Monday, August 13, 2012

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Here we have the front and back of a postcard that was mailed from West Boothbay Harbor, Maine, in the summer of 1945. The message reads as follows:

“Dog, Edward, Alison, Ma and Pa and retinue arrived on schedule. All happy but a little weary. Pleased with house and anticipating grand vacation. Florence and Clarence.”

A Washington attorney named Tom McGovern found this postcard wedged inside an old book that he'd picked up for a dollar or two at an auction house that holds weekly estate sales. A postcard from a family vacationing in Maine appealed to him, because his own family spends two weeks at a summer house in Maine each year (being an attorney clearly has its privileges), so he decided to see what he could find out about Florence and Clarence, who had sent the card.

Within a few hours, Tom had learned quite a bit about Florence and Clarence. More incredibly, he had discovered that one of the people referred to in the postcard's message is someone he knows! I won't give away the details -- instead, just read Tom's sensational article and slideshow about all this, which appeared in Sunday's Washington Post.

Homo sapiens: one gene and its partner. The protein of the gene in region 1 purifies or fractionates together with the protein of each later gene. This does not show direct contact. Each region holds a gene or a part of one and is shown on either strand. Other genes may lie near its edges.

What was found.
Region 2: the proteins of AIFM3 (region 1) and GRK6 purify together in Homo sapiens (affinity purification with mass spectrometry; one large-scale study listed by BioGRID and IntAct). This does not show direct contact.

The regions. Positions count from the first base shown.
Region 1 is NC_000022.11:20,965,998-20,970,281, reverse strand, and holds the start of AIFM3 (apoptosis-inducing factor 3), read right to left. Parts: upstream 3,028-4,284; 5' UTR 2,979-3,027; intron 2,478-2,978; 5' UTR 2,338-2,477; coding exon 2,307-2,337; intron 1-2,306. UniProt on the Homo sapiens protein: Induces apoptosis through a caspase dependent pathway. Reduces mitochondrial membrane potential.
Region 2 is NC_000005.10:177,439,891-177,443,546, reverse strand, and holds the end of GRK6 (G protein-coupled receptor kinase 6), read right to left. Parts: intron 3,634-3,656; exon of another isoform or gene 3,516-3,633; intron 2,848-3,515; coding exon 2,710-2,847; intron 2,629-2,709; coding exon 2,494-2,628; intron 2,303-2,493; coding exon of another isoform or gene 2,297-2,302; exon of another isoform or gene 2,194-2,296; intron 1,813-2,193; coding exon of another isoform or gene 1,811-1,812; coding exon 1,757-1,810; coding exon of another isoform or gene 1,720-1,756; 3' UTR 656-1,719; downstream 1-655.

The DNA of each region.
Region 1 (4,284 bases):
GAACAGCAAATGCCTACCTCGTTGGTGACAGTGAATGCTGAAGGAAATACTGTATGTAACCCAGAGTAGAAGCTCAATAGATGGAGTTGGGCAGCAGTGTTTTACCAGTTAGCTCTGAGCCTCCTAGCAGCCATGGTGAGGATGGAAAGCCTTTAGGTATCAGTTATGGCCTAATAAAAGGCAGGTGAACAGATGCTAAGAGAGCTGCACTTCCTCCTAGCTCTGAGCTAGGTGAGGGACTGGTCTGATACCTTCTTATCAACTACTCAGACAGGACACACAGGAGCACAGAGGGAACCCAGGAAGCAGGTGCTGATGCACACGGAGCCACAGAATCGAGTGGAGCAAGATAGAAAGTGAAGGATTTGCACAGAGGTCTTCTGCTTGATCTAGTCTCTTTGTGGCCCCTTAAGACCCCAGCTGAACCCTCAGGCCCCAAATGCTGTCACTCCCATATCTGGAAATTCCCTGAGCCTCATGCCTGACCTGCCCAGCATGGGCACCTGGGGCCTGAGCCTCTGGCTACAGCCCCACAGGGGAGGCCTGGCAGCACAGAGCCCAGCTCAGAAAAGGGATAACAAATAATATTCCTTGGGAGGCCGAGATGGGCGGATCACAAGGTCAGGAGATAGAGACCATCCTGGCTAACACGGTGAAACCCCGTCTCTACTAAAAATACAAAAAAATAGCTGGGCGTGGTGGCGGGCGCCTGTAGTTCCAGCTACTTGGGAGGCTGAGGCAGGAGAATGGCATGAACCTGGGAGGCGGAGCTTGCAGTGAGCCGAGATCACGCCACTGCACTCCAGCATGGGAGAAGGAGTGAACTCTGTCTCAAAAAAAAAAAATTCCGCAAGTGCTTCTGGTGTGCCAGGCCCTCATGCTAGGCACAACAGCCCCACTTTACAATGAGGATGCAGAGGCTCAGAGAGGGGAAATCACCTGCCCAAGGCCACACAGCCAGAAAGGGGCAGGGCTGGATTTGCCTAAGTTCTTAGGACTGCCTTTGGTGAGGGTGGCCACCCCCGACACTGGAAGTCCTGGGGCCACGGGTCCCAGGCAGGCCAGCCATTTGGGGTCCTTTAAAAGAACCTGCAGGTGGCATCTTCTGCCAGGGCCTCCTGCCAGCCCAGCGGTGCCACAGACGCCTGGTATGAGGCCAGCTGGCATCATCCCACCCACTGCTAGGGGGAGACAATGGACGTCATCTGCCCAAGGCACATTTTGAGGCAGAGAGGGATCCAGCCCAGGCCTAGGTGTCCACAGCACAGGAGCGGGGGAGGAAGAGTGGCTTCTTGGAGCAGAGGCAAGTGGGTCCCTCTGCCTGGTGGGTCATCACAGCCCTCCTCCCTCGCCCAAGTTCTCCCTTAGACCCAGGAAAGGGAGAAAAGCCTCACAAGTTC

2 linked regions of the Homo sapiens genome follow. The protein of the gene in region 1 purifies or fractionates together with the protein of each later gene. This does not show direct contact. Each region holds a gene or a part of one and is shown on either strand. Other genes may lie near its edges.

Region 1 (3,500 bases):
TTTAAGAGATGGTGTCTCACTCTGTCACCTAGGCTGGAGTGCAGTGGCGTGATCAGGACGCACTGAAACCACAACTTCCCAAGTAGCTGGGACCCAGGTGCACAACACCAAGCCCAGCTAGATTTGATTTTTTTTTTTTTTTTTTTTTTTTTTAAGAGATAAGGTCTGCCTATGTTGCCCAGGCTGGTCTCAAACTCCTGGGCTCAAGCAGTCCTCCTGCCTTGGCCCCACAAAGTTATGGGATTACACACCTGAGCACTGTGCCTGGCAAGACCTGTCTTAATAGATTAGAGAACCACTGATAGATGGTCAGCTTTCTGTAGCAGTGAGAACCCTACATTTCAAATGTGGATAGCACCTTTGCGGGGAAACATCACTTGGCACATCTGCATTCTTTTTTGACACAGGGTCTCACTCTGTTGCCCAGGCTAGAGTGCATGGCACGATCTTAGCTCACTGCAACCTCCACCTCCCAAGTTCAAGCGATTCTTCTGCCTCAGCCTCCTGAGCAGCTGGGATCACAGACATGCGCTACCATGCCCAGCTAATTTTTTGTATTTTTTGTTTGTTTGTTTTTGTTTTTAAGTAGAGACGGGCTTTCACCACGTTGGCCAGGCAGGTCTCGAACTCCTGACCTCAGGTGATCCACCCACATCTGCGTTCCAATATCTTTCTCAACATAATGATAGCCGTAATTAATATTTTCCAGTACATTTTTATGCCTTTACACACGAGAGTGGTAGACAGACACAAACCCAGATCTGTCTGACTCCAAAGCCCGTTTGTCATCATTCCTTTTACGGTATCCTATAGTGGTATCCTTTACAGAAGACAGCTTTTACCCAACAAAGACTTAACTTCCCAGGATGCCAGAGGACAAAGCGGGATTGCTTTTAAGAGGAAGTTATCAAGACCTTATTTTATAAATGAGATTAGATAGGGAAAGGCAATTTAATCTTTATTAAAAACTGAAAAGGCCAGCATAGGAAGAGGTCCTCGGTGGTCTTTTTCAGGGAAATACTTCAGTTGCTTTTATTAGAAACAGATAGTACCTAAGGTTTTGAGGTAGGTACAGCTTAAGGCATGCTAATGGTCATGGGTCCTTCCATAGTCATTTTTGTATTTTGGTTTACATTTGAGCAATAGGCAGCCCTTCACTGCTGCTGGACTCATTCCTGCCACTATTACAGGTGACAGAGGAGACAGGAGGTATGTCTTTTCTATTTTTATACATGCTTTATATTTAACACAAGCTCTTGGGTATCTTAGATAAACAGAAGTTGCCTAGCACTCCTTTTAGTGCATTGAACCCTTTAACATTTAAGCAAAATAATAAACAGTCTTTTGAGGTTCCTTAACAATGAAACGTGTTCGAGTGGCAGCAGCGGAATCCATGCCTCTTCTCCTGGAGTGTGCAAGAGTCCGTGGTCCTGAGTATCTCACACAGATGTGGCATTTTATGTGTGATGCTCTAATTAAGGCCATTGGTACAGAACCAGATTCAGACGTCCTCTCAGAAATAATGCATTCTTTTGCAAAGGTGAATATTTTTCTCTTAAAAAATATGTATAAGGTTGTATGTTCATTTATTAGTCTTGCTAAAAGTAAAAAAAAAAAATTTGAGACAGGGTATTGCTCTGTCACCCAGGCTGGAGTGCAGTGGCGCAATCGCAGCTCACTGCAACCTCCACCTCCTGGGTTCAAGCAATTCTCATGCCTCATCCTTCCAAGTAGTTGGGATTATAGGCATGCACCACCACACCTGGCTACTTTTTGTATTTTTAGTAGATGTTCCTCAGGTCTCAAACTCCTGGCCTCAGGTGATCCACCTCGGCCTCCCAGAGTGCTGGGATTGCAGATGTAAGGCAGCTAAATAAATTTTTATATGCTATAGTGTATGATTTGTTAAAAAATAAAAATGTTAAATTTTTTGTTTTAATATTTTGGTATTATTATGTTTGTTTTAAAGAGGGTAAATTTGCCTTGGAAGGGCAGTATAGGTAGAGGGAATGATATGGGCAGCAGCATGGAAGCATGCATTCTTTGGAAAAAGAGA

Tom's story is pure Permanent Record, so I looked up his contact info and shot him a quick note to say, "Great article -- and you might like this project that I'm working on." He quickly wrote back to say he'd be checking out the PermaRec links I'd provided. I'll let you know if I end up hearing back from him.

Sunday was a good day for newspaper articles about found objects. In addition to Tom's story, the New York Times had a piece about a salvage man named Darryl Kelly, who was hired to clean out the apartment of a deceased photographer/hoarder. He tossed most of the photographer's belongings in a Dumpster and then, on a whim, decided to take some of the items with him. Naturally, those items ended up being valuable works of art, including a Warhol litho, some Christo pieces, and more. He's going to put them all up for auction in the fall. You can read the full story here.

Do you have any found objects whose stories you'd like to share? If so, let me know. Thanks.

(Special thanks to Terry Haines for letting me know about Tom McGovern's article.)

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